Press Release – Environmental Defence Society
The Environmental Defence Society today lodged its submission to the Local Government and Environment Committee on the Exclusive Economic Zone and Continental Shelf (Environmental Effects) Bill27 January 2012 EDS’s submission finds critical flaws in the Exclusive Economic Zone and Continental Shelf (Environmental Effects) Bill
The Environmental Defence Society today lodged its submission to the Local Government and Environment Committee on the Exclusive Economic Zone and Continental Shelf (Environmental Effects) Bill.
The Bill creates an environmental consenting regime for activities in the EEZ and continental shelf including petroleum exploitation, seabed mining, energy generation, carbon capture and storage and marine farming.
EDS’s submission identifies major inadequacies in the Bill. It calls for significant changes to ensure that the environmental values of the EEZ and continental shelf are protected in the long-term public interest.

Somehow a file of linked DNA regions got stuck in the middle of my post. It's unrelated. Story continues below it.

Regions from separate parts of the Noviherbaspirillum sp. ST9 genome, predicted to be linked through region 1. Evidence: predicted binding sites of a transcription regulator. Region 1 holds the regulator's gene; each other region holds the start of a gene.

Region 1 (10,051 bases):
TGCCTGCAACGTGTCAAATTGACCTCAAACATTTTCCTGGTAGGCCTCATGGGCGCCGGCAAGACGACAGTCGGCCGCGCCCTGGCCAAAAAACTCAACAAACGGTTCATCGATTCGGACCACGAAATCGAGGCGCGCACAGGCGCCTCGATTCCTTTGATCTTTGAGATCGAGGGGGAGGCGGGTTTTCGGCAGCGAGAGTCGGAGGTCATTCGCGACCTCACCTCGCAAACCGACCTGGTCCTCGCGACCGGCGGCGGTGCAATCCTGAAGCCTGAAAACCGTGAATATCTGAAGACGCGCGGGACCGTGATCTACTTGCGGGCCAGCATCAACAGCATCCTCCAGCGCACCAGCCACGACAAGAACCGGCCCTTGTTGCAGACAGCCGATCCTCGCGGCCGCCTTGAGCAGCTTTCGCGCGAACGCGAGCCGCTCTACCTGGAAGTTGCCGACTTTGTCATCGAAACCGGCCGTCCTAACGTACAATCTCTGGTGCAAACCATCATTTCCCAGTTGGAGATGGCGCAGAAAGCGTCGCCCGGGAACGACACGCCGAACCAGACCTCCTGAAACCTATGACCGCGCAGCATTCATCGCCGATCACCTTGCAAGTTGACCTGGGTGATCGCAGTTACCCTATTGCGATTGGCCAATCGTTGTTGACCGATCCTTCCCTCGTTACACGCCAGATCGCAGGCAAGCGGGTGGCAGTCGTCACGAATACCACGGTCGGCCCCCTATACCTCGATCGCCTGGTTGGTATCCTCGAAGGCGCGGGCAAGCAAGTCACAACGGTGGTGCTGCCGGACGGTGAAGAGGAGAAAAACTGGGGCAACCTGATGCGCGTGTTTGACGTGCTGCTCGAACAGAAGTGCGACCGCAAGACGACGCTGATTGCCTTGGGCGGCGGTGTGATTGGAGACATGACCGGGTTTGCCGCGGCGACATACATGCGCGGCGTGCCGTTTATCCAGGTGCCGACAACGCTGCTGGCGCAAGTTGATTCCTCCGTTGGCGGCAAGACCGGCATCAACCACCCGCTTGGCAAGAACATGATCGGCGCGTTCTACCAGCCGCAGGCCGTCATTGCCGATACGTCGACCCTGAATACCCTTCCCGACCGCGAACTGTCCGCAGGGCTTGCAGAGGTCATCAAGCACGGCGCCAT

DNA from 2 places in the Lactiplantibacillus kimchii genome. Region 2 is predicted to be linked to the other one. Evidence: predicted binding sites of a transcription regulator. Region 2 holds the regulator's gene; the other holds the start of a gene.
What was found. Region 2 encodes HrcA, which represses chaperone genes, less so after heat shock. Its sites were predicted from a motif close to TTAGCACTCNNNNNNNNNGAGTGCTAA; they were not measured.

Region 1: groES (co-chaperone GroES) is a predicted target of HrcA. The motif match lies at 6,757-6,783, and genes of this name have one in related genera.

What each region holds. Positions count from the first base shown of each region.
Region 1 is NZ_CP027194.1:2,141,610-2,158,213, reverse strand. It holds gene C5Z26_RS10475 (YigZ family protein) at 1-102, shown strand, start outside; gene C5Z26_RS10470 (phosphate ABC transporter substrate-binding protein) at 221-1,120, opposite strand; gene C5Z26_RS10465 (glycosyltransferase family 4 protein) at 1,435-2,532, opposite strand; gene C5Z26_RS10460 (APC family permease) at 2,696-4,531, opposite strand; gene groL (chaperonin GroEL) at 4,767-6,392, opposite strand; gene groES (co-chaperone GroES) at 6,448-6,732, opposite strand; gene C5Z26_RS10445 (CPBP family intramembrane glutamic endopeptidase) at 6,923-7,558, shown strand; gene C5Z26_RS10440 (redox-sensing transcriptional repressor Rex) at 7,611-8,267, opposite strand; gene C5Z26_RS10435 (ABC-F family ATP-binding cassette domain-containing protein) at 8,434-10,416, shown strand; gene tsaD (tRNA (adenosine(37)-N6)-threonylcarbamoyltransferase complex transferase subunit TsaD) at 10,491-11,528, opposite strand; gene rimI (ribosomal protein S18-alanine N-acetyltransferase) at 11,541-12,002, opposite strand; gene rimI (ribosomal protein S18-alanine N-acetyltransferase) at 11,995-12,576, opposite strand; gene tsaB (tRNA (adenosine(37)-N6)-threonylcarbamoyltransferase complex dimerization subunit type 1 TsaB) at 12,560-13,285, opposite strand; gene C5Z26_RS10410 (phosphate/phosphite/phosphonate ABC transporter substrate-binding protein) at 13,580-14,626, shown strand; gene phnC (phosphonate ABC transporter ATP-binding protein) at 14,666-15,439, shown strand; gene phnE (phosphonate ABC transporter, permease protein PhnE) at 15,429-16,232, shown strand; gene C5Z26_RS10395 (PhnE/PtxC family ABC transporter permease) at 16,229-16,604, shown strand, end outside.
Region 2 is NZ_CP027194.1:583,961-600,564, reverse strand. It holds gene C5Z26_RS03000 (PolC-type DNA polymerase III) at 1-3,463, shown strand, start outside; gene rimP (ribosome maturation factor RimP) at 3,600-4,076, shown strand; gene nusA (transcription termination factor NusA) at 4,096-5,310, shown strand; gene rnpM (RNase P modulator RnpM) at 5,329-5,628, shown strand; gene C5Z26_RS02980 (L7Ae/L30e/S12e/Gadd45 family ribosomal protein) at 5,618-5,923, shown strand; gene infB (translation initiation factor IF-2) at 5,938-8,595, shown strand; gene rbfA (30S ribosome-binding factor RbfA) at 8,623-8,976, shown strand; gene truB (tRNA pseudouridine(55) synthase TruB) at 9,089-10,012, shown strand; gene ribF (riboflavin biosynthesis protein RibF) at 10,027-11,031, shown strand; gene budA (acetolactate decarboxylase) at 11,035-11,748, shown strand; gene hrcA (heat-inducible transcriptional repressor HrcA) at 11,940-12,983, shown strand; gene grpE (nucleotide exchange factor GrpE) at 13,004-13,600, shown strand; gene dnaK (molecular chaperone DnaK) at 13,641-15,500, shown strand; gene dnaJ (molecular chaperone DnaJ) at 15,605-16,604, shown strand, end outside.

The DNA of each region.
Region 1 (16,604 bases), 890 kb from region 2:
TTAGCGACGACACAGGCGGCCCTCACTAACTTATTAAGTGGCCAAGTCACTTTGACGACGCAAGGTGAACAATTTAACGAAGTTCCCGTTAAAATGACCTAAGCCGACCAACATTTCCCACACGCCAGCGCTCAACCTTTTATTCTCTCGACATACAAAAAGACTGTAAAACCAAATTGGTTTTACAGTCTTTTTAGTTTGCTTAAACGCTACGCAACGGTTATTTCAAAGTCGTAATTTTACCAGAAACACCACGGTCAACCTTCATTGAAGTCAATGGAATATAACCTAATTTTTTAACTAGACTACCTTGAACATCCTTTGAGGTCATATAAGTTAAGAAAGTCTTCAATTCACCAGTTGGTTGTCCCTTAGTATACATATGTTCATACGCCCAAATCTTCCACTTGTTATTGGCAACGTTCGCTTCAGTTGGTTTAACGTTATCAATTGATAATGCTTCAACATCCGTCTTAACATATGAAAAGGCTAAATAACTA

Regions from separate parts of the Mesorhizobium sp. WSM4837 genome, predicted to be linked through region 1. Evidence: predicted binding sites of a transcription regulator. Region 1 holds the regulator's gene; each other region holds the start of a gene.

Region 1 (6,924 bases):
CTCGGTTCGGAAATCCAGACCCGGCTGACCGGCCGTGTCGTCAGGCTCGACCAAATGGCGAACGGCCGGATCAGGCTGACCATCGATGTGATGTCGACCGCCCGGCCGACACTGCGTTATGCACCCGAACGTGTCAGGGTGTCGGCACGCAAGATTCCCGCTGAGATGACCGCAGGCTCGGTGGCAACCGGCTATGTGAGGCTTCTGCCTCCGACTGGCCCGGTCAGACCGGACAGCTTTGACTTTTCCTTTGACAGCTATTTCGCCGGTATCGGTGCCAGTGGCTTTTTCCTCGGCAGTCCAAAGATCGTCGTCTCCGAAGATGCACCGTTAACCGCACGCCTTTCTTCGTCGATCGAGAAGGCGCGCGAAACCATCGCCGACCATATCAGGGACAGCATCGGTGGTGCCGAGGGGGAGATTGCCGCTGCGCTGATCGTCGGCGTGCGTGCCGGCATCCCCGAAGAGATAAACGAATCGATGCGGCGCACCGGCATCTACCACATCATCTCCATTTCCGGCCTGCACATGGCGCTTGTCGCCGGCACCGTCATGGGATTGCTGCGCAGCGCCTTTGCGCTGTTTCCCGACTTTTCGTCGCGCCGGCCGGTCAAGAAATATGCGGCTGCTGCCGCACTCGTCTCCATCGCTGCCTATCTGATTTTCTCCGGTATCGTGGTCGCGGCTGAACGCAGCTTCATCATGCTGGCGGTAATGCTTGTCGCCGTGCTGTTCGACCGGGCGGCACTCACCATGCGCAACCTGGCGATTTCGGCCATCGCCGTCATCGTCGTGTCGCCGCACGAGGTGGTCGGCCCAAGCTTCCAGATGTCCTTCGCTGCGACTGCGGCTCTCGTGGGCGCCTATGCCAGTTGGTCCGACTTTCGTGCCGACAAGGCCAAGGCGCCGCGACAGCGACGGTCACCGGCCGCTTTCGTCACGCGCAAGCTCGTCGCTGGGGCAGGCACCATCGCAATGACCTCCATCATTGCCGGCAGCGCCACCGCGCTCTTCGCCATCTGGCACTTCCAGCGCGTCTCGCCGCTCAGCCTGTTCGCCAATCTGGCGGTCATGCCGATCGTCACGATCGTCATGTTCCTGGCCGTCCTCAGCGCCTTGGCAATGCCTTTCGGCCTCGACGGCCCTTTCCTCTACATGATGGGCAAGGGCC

“The clauses setting out the Bill’s purpose and framework for marine consenting are among the most critical,” said EDS Policy Director Raewyn Peart. “But these currently enable economic considerations to override adverse impacts on the environment, irrespective of their severity.
“This approach will result in environmental degradation, loss of precious biodiversity and damage to New Zealand’s international reputation.
“It also fails to comply with New Zealand’s obligations under the United Nations Convention on the Law of the Sea to ‘protect and preserve’ the marine environment.
“This will be of particular concern to the international community because of the large proportion of the world’s marine species, including seabirds and marine mammals which are present here.
“Provisions in the new legislation to address risk need to be strengthened in light of the devastating environmental impacts of The Rena disaster,” added Ms Peart. There are also a number of procedural issues which need to be rectified.
“EDS supports the government’s initiative to put in place environmental legislation for the EEZ.
“We have suggested comprehensive amendments to address the inadequacies in the Bill and will be appearing before the Select Committee in February,” concluded Ms Peart. ends